The three billion euros of government funding will be spent on transport, urban renewal, security, education and jobs.
Among the measures is a pledge to dispatch 80 extra police officers to the city by the start of 2014.
Although the city's year as European capital of culture has been widely praised, rundown estates in the north of Marseille are plagued by drug-related crime and violence and there have been 24 murders, mostly gang-related, this year.
Police unions say that extra police alone will not solve the problems in a city where unemployment remains above the national average and more than one fifth of residents live below the poverty line.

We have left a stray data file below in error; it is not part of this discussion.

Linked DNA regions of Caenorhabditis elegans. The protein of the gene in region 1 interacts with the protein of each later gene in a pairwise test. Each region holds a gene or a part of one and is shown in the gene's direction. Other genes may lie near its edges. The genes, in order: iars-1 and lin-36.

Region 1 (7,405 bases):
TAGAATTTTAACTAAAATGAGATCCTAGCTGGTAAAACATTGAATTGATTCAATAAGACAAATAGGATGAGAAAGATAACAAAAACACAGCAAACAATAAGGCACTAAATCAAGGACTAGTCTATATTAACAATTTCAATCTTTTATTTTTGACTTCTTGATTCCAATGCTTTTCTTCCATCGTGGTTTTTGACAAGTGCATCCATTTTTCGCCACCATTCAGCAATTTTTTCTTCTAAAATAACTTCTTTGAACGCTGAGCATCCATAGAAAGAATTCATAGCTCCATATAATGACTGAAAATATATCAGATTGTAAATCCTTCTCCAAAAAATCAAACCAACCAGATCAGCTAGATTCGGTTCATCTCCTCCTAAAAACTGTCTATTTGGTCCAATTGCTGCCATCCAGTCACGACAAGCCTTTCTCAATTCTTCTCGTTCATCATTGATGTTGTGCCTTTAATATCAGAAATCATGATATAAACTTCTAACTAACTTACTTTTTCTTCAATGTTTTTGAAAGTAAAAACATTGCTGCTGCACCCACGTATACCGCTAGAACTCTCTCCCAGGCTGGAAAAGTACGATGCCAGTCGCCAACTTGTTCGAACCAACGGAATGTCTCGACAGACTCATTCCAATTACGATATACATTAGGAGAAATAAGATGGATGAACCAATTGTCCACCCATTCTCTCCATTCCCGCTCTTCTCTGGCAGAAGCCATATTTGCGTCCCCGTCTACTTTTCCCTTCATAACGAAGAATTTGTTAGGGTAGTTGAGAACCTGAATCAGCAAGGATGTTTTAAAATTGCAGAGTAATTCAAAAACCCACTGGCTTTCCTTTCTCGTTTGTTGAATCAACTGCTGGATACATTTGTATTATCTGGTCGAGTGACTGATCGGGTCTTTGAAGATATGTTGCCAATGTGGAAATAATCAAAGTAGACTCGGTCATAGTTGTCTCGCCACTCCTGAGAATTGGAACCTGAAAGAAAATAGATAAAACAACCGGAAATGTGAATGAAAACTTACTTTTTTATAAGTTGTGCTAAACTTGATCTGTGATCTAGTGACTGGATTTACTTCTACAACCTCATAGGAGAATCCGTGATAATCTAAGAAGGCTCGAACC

Unemployment on some housing estates is 40 per cent, a figure that has been blamed for tempting some young people into crime.
Marseille's transport system will receive an estimated 2.5 billion euro, with particular focus on expanding the metro system as well as the construction of an underground train station.
With council elections coming up next year, Ayrault's Socialists hope to take control of the city, which has been won by the right-wing UMP in the last three local polls and Menucci was accompanied by his party's candidate for mayor, Patrick Menucci, during his visit.
Marseille's current mayor, Jean-Claude Gaudin, accused the prime minister of trying to bribe the electorate and claimed that most of the projects were his own proposals.
"This visit is no more than an election campaign tour to support the Socialist candidate," he said.